Posts Tagged 'Engineer'

December 29, 2011

Using iPerf to Troubleshoot Speed/Throughput Issues

Two of the most common network characteristics we look at when investigating network-related concerns in the NOC are speed and throughput. You may have experienced the following scenario yourself: You just provisioned a new bad-boy server with a gigabit connection in a data center on the opposite side of the globe. You begin to upload your data and to your shock, you see "Time Remaining: 10 Hours." "What's wrong with the network?" you wonder. The traceroute and MTR look fine, but where's the performance and bandwidth I'm paying for?

This issue is all too common and it has nothing to do with the network, but in fact, the culprits are none other than TCP and the laws of physics.

In data transmission, TCP sends a certain amount of data then pauses. To ensure proper delivery of data, it doesn't send more until it receives an acknowledgement from the remote host that all data was received. This is called the "TCP Window." Data travels at the speed of light, and typically, most hosts are fairly close together. This "windowing" happens so fast we don't even notice it. But as the distance between two hosts increases, the speed of light remains constant. Thus, the further away the two hosts, the longer it takes for the sender to receive the acknowledgement from the remote host, reducing overall throughput. This effect is called "Bandwidth Delay Product," or BDP.

We can overcome BDP to some degree by sending more data at a time. We do this by adjusting the "TCP Window" – telling TCP to send more data per flow than the default parameters. Each OS is different and the default values will vary, but most all operating systems allow tweaking of the TCP stack and/or using parallel data streams. So what is iPerf and how does it fit into all of this?

What is iPerf?

iPerf is simple, open-source, command-line, network diagnostic tool that can run on Linux, BSD, or Windows platforms which you install on two endpoints. One side runs in a 'server' mode listening for requests; the other end runs 'client' mode that sends data. When activated, it tries to send as much data down your pipe as it can, spitting out transfer statistics as it does. What's so cool about iPerf is you can test in real time any number of TCP window settings, even using parallel streams. There's even a Java based GUI you can install that runs on top of it called, JPerf (JPerf is beyond the scope of this article, but I recommend looking into it). What's even cooler is that because iPerf resides in memory, there are no files to clean up.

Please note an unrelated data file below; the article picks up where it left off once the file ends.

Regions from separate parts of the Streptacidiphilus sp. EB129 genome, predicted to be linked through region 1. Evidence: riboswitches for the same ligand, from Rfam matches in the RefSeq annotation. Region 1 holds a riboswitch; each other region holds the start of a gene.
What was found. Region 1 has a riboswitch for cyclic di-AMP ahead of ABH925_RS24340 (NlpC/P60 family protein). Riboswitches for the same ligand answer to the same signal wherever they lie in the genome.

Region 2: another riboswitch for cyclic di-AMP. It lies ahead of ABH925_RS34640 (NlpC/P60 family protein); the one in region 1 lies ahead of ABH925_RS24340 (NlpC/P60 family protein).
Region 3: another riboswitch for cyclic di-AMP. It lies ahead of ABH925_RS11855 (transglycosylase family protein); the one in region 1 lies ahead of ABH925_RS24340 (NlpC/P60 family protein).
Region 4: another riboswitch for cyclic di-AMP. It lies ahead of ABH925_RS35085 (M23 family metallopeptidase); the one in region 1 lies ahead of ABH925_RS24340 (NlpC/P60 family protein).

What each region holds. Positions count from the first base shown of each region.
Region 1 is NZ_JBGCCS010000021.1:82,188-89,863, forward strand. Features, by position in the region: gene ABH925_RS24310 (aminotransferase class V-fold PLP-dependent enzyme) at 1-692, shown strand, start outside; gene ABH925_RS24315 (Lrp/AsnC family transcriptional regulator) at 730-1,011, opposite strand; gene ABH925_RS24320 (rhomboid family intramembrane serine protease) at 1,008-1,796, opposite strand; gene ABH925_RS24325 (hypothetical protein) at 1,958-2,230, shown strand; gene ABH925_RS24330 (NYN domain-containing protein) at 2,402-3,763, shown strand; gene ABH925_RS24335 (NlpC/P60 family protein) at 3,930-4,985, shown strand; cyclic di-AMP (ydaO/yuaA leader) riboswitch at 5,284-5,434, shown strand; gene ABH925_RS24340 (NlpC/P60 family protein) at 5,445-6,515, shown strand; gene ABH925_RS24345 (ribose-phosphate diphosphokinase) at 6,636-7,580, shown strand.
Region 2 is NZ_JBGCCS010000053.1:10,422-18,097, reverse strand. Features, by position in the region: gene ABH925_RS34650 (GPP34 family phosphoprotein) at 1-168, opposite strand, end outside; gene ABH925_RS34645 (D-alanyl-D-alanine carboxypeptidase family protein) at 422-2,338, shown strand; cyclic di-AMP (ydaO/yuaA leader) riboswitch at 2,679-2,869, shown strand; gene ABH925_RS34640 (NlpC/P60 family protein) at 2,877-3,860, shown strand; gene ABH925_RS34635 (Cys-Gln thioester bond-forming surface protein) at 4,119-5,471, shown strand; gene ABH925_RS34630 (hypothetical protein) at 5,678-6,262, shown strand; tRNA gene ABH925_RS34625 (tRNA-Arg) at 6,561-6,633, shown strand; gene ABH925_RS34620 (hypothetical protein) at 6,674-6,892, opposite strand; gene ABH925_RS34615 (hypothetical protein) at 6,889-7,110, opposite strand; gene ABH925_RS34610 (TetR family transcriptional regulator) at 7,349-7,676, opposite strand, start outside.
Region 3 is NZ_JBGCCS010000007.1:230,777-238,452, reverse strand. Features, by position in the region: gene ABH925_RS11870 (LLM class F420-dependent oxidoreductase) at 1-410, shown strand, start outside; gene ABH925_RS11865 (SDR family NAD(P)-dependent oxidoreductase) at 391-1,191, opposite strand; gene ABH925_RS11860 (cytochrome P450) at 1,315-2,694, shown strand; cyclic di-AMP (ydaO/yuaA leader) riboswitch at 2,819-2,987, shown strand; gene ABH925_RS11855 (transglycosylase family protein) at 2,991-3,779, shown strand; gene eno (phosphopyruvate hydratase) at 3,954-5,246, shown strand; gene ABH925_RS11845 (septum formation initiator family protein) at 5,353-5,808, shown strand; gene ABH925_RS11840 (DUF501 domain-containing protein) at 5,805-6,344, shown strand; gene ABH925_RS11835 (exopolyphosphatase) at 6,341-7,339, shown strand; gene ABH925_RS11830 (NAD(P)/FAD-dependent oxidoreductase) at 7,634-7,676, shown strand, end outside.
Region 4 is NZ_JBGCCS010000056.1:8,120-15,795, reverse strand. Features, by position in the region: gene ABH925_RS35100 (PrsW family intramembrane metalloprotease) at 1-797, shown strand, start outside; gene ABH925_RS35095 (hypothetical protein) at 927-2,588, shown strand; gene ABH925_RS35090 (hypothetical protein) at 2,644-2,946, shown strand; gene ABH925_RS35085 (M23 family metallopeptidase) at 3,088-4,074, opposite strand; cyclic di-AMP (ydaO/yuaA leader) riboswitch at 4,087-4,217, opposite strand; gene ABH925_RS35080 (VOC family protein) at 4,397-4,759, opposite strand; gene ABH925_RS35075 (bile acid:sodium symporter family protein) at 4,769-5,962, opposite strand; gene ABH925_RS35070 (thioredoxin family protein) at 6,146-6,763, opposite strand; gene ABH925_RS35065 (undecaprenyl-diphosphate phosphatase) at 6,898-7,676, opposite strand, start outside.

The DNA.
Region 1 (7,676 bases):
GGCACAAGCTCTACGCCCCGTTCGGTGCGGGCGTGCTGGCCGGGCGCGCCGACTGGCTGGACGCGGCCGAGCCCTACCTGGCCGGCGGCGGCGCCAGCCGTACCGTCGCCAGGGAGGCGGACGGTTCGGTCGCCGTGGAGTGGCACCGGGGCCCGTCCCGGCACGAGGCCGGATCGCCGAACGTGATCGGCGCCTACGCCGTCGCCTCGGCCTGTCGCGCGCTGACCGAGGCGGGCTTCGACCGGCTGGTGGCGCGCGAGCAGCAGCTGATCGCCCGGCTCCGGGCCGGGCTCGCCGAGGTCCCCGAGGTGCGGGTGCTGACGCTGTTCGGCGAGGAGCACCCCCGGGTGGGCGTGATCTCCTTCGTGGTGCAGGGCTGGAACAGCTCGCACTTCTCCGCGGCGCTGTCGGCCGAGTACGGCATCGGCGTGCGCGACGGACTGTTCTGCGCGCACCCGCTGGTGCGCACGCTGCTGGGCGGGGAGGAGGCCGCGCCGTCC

How do I use iPerf?

iPerf can be quickly downloaded from SourceForge to be installed. It uses port 5001 by default, and the bandwidth it displays is from the client to the server. Each test runs for 10 seconds by default, but virtually every setting is adjustable. Once installed, simply bring up the command line on both of the hosts and run these commands.

On the server side:
iperf -s

On the client side:
iperf -c [server_ip]

The output on the client side will look like this:

#iperf -c 10.10.10.5
------------------------------------------------------------
Client connecting to 10.10.10.5, TCP port 5001
TCP window size: 16.0 KByte (default)
------------------------------------------------------------
[  3] local 0.0.0.0 port 46956 connected with 168.192.1.10 port 5001
[ ID] Interval       Transfer     Bandwidth
[  3]  0.0- 10.0 sec  10.0 MBytes  1.00 Mbits/sec

There are a lot of things we can do to make this output better with more meaningful data. For example, let's say we want the test to run for 20 seconds instead of 10 (-t 20), and we want to display transfer data every 2 seconds instead of the default of 10 (-i 2), and we want to test on port 8000 instead of 5001 (-p 8000). For the purposes of this exercise, let's use those customization as our baseline. This is what the command string would look like on both ends:

Client Side:

#iperf -c 10.10.10.5 -p 8000 -t 20 -i 2
------------------------------------------------------------
Client connecting to 10.10.10.5, TCP port 8000
TCP window size: 16.0 KByte (default)
------------------------------------------------------------
[  3] local 10.10.10.10 port 46956 connected with 10.10.10.5 port 8000
[ ID] Interval       Transfer     Bandwidth
[  3]  0.0- 2.0 sec  6.00 MBytes  25.2 Mbits/sec
[  3]  2.0- 4.0 sec  7.12 MBytes  29.9 Mbits/sec
[  3]  4.0- 6.0 sec  7.00 MBytes  29.4 Mbits/sec
[  3]  6.0- 8.0 sec  7.12 MBytes  29.9 Mbits/sec